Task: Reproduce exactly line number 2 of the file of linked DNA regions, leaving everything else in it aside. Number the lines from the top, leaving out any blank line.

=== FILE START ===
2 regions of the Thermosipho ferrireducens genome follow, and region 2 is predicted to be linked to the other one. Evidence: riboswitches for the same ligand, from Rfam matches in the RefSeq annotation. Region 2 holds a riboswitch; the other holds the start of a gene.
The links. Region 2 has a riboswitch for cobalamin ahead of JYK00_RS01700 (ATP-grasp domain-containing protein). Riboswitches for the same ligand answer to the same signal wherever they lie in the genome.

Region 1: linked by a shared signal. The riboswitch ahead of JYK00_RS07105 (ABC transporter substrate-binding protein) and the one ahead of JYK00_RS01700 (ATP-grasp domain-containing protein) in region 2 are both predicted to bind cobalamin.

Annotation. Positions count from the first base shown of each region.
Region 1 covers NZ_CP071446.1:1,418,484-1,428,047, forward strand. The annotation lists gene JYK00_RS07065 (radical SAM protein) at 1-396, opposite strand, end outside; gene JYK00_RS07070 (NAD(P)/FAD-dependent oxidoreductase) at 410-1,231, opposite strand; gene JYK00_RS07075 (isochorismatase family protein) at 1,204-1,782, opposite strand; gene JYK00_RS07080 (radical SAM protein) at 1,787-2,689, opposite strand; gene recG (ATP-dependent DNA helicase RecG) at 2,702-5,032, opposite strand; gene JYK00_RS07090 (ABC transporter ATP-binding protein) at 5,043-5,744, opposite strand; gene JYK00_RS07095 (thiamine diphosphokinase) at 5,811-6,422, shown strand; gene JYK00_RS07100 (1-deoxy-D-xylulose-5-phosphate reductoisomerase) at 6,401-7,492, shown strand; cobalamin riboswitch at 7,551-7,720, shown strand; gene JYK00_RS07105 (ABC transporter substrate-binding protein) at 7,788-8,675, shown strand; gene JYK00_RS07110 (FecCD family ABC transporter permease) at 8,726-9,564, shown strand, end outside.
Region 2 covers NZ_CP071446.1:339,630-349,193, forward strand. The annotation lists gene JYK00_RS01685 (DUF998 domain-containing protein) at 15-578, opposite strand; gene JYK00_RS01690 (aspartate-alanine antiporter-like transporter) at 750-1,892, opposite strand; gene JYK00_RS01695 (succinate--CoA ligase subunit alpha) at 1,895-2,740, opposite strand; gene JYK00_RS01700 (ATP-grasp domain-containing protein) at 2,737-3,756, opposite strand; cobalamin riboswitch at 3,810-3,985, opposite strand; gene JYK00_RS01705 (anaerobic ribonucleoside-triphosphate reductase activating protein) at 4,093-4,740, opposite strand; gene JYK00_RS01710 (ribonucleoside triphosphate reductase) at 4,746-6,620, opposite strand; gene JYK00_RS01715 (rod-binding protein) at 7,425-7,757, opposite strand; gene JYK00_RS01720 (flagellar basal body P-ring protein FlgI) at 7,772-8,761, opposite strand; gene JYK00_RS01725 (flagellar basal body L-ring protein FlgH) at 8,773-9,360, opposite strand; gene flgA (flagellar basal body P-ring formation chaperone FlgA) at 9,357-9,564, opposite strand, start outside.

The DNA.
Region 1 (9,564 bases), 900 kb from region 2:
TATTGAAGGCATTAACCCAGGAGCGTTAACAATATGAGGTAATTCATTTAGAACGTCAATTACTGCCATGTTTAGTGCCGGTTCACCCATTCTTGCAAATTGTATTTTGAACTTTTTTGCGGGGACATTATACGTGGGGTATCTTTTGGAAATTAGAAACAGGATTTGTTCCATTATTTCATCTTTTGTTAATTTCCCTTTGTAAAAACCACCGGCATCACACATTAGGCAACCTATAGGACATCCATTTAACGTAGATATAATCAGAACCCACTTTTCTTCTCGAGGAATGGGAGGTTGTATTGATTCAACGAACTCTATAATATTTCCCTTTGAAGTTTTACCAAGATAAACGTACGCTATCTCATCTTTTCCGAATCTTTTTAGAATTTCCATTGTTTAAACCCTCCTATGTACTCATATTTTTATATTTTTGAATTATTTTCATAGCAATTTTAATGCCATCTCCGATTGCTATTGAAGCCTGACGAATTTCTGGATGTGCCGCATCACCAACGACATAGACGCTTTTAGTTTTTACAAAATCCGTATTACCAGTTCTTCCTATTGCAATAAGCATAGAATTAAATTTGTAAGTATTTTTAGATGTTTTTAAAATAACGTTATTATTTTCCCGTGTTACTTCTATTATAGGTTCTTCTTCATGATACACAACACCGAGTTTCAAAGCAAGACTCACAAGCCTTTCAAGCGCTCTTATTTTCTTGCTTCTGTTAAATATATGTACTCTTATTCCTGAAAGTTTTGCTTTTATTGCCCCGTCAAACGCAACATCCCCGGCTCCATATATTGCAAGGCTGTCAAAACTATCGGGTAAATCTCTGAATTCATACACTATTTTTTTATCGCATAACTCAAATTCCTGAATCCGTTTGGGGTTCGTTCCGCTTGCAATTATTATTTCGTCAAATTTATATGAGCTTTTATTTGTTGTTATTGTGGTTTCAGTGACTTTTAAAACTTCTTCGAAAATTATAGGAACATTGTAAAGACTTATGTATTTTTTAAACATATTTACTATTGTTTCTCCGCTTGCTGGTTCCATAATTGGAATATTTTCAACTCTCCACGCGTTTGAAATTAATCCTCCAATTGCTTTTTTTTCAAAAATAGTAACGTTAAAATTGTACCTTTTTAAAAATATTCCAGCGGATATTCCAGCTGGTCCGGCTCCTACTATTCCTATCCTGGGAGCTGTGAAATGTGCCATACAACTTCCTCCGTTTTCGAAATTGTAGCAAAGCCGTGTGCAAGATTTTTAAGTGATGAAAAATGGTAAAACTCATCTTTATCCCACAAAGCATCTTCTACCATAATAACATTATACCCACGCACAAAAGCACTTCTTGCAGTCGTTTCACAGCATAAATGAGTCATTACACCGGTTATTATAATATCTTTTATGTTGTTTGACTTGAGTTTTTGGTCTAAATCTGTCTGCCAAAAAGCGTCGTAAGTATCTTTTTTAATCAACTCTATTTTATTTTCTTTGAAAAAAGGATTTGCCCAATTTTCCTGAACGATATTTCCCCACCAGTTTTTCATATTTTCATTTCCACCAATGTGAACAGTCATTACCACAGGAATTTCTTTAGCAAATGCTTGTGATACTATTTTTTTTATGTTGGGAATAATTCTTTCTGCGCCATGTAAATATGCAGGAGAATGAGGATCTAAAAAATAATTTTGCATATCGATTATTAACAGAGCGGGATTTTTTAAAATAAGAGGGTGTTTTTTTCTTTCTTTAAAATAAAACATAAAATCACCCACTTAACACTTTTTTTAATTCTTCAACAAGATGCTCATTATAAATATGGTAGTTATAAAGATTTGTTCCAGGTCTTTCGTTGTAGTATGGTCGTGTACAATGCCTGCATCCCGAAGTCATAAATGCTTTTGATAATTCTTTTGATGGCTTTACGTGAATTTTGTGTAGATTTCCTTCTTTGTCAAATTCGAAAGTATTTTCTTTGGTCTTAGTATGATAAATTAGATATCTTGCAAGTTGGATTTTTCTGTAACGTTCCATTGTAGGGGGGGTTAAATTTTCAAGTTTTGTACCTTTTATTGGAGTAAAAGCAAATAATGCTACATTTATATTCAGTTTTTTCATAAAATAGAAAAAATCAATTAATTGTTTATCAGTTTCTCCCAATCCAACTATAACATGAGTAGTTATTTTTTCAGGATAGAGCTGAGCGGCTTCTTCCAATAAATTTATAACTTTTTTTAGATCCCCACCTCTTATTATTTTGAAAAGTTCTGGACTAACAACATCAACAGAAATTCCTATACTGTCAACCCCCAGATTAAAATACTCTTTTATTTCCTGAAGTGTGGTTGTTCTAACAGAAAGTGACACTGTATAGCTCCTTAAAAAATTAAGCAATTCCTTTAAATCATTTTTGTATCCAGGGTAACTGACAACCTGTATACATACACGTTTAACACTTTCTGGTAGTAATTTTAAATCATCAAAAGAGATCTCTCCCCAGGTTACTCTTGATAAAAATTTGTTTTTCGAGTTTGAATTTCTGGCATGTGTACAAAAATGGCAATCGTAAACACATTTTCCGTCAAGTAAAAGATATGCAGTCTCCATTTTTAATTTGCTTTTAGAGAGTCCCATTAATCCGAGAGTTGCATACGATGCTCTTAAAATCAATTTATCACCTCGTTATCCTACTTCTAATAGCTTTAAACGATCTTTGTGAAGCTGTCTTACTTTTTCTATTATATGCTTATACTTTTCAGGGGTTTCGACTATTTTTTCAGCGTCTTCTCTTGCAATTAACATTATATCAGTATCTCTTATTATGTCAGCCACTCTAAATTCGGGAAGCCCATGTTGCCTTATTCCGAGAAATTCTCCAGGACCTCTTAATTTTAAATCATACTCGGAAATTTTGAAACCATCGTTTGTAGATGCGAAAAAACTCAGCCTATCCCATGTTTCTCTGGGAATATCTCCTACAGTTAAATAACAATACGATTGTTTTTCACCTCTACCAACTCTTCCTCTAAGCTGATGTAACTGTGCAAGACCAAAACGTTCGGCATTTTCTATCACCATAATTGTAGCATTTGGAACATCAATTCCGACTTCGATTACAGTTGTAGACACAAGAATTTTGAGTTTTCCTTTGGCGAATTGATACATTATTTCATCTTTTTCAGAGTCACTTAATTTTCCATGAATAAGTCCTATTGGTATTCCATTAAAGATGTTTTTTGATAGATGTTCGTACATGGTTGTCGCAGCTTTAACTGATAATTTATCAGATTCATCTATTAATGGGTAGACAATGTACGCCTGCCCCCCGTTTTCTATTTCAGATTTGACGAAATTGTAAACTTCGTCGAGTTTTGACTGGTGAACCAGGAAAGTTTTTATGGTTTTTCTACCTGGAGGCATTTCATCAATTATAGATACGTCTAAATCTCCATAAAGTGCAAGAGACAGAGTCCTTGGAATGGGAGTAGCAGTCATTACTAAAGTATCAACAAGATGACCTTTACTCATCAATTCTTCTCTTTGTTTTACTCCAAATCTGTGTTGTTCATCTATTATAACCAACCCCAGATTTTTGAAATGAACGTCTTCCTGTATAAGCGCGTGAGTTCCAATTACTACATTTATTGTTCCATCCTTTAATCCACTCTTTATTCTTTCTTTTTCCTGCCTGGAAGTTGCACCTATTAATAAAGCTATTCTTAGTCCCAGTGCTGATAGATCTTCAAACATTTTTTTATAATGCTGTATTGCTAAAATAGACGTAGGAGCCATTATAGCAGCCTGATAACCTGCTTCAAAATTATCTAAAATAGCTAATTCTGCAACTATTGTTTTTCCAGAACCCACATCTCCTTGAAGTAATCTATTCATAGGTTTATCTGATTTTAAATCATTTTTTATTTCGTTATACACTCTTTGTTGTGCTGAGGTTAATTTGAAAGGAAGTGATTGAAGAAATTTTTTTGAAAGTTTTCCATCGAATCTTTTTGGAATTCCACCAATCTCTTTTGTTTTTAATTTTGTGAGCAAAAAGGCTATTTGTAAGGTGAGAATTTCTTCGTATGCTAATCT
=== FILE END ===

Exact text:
The links. Region 2 has a riboswitch for cobalamin ahead of JYK00_RS01700 (ATP-grasp domain-containing protein). Riboswitches for the same ligand answer to the same signal wherever they lie in the genome.